The General Data Protection Regulation (GDPR) will go into effect on 28 May 2018 and will change privacy laws across Europe. One of these changes is the introduction of 'Privacy by design'. If you are creating a product or service that involves processing personal data (and a lot of them do), you'll need to consider privacy from the initial design stages into the complete development process.
This requires a new mindset. During product design, before even a single line of code is written, you need to think about the privacy issues that could arise. And come up with a plan to avoid or manage those issues. Consider all the ways your user's data can be misused, stolen, accessed, shared, and combined. After all, the best way to mitigate privacy risks is to not create them in the first place. When reading the extensive legislation, deciding what to do design-wise can be daunting, though.
So let's take a look at some of the guidelines and their impact, throughout the user's journey.
This will help you explore the impact of GDPR on the user experience of your digital product.
1. The initial design
You can never start thinking about protecting your user's privacy too early. That's why privacy should be an essential ingredient of your product's design, not the sauce you pour over it at the end. This way, you avoid situations in which you discover at a later stage that implementing essential privacy requirements is difficult, expensive or even impossible.
During the initial design, think about the necessity of permissions:
- Only ask for permissions that are required for the functioning of your product.
- Pay special attention to permissions that imply a large privacy invasion, such as microphone access or access to contacts.
2. Designing the first user experience
A great first experience is essential to a good and lasting relationship with your user. Creating trust and engagement is crucial. Start by being transparant. It lowers the user's privacy concerns and increases the number of users that give their consent. So clear notices and information are in both the user's as well as the creator's interest.
You can achieve this by making the entire privacy space user-centric:
- Use plain language that is appropriate to your audience. Make sure your users understand what you're asking. You can also add some structure by using a layered approach: summarise the most important points and make more details easily available.
- Explain why you need the data you're asking for. And reassure users by emphasising what you are definitely not going to use it for.
- Give users granular choices where possible. Don't force an 'all or nothing' opt-in on them. For example, separate asking consent for analytics and advertising from consent for essential third-party data sharing.
- Implement just-in-time notices. You need to provide relevant privacy information and get consent before your app processes any personal data. With just-in-time notices, you can give the info right before the data is processed. This means you can deliver a clear, specific and separate message for each functionality.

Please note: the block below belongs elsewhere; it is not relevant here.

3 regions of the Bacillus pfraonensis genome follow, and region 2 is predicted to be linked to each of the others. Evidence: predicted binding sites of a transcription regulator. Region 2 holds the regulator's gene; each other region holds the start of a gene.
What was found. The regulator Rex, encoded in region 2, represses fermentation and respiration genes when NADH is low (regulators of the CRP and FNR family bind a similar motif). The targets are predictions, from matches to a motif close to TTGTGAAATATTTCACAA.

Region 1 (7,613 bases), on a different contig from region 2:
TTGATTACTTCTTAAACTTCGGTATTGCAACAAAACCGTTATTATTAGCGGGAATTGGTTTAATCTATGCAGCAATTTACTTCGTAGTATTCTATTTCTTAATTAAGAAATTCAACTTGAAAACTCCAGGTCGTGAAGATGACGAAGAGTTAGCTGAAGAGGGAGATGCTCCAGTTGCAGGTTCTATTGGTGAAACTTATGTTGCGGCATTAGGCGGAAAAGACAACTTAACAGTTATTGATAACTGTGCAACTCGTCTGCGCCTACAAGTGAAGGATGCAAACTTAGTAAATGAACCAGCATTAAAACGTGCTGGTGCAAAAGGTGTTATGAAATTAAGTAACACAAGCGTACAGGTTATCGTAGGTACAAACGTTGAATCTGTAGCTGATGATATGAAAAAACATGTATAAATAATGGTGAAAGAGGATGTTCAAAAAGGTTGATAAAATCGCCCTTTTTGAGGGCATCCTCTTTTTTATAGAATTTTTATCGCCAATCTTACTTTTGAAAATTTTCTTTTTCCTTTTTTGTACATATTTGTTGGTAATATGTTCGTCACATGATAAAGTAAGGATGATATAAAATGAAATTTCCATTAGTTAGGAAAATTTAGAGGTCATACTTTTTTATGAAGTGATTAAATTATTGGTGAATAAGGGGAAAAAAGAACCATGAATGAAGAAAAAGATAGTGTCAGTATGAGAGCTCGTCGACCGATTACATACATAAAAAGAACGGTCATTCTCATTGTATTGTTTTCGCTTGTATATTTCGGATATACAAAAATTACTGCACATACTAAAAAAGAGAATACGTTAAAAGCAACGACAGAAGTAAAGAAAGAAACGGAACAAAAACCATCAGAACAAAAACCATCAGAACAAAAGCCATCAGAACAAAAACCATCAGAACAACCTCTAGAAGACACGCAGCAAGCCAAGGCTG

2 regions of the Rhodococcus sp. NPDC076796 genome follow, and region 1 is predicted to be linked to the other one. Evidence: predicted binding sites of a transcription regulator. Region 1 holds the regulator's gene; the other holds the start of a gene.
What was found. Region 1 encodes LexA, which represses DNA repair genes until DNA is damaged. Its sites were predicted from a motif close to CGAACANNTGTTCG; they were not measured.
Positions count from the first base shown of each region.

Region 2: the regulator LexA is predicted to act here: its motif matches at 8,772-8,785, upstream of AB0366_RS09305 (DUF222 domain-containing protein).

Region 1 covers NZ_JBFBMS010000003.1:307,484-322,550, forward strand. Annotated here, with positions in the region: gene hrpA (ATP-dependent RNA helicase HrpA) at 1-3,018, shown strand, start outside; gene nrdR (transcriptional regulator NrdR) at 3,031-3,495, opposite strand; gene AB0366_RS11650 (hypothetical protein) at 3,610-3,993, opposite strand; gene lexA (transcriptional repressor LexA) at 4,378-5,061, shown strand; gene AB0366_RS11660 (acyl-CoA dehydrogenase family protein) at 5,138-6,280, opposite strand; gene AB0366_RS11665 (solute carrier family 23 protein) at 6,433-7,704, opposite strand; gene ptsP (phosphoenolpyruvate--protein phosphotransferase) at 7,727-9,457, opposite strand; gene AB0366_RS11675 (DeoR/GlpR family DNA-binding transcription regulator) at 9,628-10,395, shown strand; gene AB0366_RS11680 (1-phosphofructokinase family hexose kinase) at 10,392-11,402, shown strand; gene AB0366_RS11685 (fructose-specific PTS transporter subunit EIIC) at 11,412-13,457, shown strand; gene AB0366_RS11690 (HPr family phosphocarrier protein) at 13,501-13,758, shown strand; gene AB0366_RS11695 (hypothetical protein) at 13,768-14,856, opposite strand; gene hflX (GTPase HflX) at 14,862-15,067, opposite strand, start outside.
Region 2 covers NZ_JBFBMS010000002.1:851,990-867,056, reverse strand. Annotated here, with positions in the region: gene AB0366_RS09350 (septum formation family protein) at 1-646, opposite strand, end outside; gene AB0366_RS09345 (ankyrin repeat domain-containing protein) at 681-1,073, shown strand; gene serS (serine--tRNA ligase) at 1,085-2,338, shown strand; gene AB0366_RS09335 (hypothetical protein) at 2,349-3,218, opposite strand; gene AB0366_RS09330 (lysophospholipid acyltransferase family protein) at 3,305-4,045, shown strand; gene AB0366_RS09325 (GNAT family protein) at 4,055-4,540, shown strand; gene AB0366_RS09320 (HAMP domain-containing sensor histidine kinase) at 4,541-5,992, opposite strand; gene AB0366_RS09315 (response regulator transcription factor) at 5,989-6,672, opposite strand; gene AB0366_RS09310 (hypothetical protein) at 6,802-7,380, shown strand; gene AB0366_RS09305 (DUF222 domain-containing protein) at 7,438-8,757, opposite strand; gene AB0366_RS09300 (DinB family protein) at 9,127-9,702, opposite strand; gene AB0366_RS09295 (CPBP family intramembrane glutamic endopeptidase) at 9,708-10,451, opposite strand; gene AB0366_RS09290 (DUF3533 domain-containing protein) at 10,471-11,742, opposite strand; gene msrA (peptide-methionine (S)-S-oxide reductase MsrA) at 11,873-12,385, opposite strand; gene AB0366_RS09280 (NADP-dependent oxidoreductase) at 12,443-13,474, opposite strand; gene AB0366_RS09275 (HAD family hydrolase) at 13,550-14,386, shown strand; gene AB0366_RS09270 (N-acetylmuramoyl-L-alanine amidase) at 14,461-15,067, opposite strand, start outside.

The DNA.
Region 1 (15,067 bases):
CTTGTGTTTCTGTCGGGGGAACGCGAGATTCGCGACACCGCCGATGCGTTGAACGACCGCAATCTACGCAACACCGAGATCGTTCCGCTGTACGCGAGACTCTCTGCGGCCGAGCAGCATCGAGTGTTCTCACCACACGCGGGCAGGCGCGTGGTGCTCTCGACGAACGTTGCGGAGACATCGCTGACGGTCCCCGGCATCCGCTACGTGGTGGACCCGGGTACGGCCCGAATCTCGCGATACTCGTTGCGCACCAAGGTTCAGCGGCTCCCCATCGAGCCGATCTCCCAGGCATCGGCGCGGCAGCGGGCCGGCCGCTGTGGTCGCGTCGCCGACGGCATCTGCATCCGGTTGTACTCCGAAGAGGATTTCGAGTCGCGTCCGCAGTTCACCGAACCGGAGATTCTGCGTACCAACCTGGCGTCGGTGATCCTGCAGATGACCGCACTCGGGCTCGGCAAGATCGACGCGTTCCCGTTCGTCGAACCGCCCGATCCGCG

- Pre-ticked boxes are a no-go. Consent cannot be given by being inactive or silent, only by a clear and affirmative action. GDPR is very explicit about this.
- Consent should be non-blocking. It must be given freely. A blocking consent is only allowed when you can prove that you can't provide your service without the data you're asking for. For example, it's ok to ask for a user's e-mail if you need it to create an account. But it is strongly discouraged if you only want to use it for marketing campaigns.
3. Designing for engaged users
You might be off to a great start, but what about later on? These are a few things you should definitely pay attention to:
- The privacy segment of your product should by easy to find. Users have to be able to review your policies at any time.
- Make privacy-friendly settings the default.
- Redrawing or changing consent should be as easy as it was to give consent, and it should always be possible. For example, if a user gave consent by ticking a single box, she should be able to uncheck that box with the same ease. You can't hide the feature somewhere deep in your product.
Conclusion? It's a balancing act
Accomplishing all of the requirements above and maintaining a seamless onboarding at the same time, will be quite the balancing act.
Where do you put the 'delete account'-button, for instance? Of course, you don't want users to delete their account. However, once they've decided to delete it, you don't want to put them through a long and discouraging flow either. That wouldn't be GDPR compliant and it would completely alienate the user. On the other hand, you don't want to encourage users by making account deletion too prominent. The sweet spot? Putting the button somewhere the user can manage her profile as a secondary action. This way, it is accessible enough, but not so prominently placed that it encourages deletion.
Image: the actual user flow for deleting your Instagram account
Look at it as an opportunity
We're moving towards a future where not just computers, but all sorts of everyday objects are acquiring data from their users. So getting informed consent from users will become more and more important. Informing users is critical, but it is also part of a signifcant balancing act: information has to be useful, not paralysing. Just think of all the privacy policies that you never read.
GDPR entails a great change for all departments of an organisation, and product design is no exception. But it's important to see GDPR as a challenge to innovate instead of a burden. Don't do it because 'the law says so', but take this opportunity to really put your user's integrity first. This way you can build a much more trusting and lasting relationship with your users.